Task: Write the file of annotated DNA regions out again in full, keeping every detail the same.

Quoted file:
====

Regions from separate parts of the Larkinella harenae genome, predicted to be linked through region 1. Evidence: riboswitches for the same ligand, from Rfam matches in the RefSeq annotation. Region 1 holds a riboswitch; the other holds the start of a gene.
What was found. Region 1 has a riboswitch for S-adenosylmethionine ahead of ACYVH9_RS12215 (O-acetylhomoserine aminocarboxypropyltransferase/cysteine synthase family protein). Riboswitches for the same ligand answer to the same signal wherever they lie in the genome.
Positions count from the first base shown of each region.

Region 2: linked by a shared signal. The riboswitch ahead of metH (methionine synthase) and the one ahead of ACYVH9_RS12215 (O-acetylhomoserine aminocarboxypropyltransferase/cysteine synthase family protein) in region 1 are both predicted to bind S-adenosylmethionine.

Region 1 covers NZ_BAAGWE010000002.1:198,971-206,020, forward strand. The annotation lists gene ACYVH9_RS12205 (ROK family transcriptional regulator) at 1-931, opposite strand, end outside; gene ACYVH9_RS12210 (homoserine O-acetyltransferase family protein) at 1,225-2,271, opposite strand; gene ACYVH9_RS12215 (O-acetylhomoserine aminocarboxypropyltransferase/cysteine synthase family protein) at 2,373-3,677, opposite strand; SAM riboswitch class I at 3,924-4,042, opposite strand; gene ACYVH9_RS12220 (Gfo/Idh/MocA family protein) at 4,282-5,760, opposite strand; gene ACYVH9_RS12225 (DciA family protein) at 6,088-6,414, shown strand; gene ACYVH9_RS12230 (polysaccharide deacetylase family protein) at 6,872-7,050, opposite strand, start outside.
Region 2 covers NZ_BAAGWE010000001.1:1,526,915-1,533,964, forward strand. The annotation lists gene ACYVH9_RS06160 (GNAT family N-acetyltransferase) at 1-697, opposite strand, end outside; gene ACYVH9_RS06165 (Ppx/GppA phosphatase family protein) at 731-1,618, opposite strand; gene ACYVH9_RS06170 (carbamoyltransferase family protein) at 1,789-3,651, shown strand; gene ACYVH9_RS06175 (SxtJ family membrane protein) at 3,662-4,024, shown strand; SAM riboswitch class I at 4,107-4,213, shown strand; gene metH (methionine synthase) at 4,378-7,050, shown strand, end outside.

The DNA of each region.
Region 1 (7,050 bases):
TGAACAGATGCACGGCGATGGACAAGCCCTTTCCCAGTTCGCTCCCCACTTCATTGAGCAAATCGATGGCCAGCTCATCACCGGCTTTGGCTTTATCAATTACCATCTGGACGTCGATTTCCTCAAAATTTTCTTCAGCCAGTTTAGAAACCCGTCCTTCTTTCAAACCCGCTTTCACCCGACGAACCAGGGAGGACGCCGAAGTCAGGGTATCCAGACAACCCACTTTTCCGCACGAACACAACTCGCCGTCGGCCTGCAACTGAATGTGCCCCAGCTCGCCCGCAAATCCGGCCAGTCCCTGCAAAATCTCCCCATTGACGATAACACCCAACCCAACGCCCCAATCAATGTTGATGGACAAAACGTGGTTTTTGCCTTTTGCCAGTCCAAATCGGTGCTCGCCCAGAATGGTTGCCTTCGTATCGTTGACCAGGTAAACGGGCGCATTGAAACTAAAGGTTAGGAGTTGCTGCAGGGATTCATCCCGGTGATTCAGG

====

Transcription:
Regions from separate parts of the Larkinella harenae genome, predicted to be linked through region 1. Evidence: riboswitches for the same ligand, from Rfam matches in the RefSeq annotation. Region 1 holds a riboswitch; the other holds the start of a gene.
What was found. Region 1 has a riboswitch for S-adenosylmethionine ahead of ACYVH9_RS12215 (O-acetylhomoserine aminocarboxypropyltransferase/cysteine synthase family protein). Riboswitches for the same ligand answer to the same signal wherever they lie in the genome.
Positions count from the first base shown of each region.

Region 2: linked by a shared signal. The riboswitch ahead of metH (methionine synthase) and the one ahead of ACYVH9_RS12215 (O-acetylhomoserine aminocarboxypropyltransferase/cysteine synthase family protein) in region 1 are both predicted to bind S-adenosylmethionine.

Region 1 covers NZ_BAAGWE010000002.1:198,971-206,020, forward strand. The annotation lists gene ACYVH9_RS12205 (ROK family transcriptional regulator) at 1-931, opposite strand, end outside; gene ACYVH9_RS12210 (homoserine O-acetyltransferase family protein) at 1,225-2,271, opposite strand; gene ACYVH9_RS12215 (O-acetylhomoserine aminocarboxypropyltransferase/cysteine synthase family protein) at 2,373-3,677, opposite strand; SAM riboswitch class I at 3,924-4,042, opposite strand; gene ACYVH9_RS12220 (Gfo/Idh/MocA family protein) at 4,282-5,760, opposite strand; gene ACYVH9_RS12225 (DciA family protein) at 6,088-6,414, shown strand; gene ACYVH9_RS12230 (polysaccharide deacetylase family protein) at 6,872-7,050, opposite strand, start outside.
Region 2 covers NZ_BAAGWE010000001.1:1,526,915-1,533,964, forward strand. The annotation lists gene ACYVH9_RS06160 (GNAT family N-acetyltransferase) at 1-697, opposite strand, end outside; gene ACYVH9_RS06165 (Ppx/GppA phosphatase family protein) at 731-1,618, opposite strand; gene ACYVH9_RS06170 (carbamoyltransferase family protein) at 1,789-3,651, shown strand; gene ACYVH9_RS06175 (SxtJ family membrane protein) at 3,662-4,024, shown strand; SAM riboswitch class I at 4,107-4,213, shown strand; gene metH (methionine synthase) at 4,378-7,050, shown strand, end outside.

The DNA of each region.
Region 1 (7,050 bases):
TGAACAGATGCACGGCGATGGACAAGCCCTTTCCCAGTTCGCTCCCCACTTCATTGAGCAAATCGATGGCCAGCTCATCACCGGCTTTGGCTTTATCAATTACCATCTGGACGTCGATTTCCTCAAAATTTTCTTCAGCCAGTTTAGAAACCCGTCCTTCTTTCAAACCCGCTTTCACCCGACGAACCAGGGAGGACGCCGAAGTCAGGGTATCCAGACAACCCACTTTTCCGCACGAACACAACTCGCCGTCGGCCTGCAACTGAATGTGCCCCAGCTCGCCCGCAAATCCGGCCAGTCCCTGCAAAATCTCCCCATTGACGATAACACCCAACCCAACGCCCCAATCAATGTTGATGGACAAAACGTGGTTTTTGCCTTTTGCCAGTCCAAATCGGTGCTCGCCCAGAATGGTTGCCTTCGTATCGTTGACCAGGTAAACGGGCGCATTGAAACTAAAGGTTAGGAGTTGCTGCAGGGATTCATCCCGGTGATTCAGG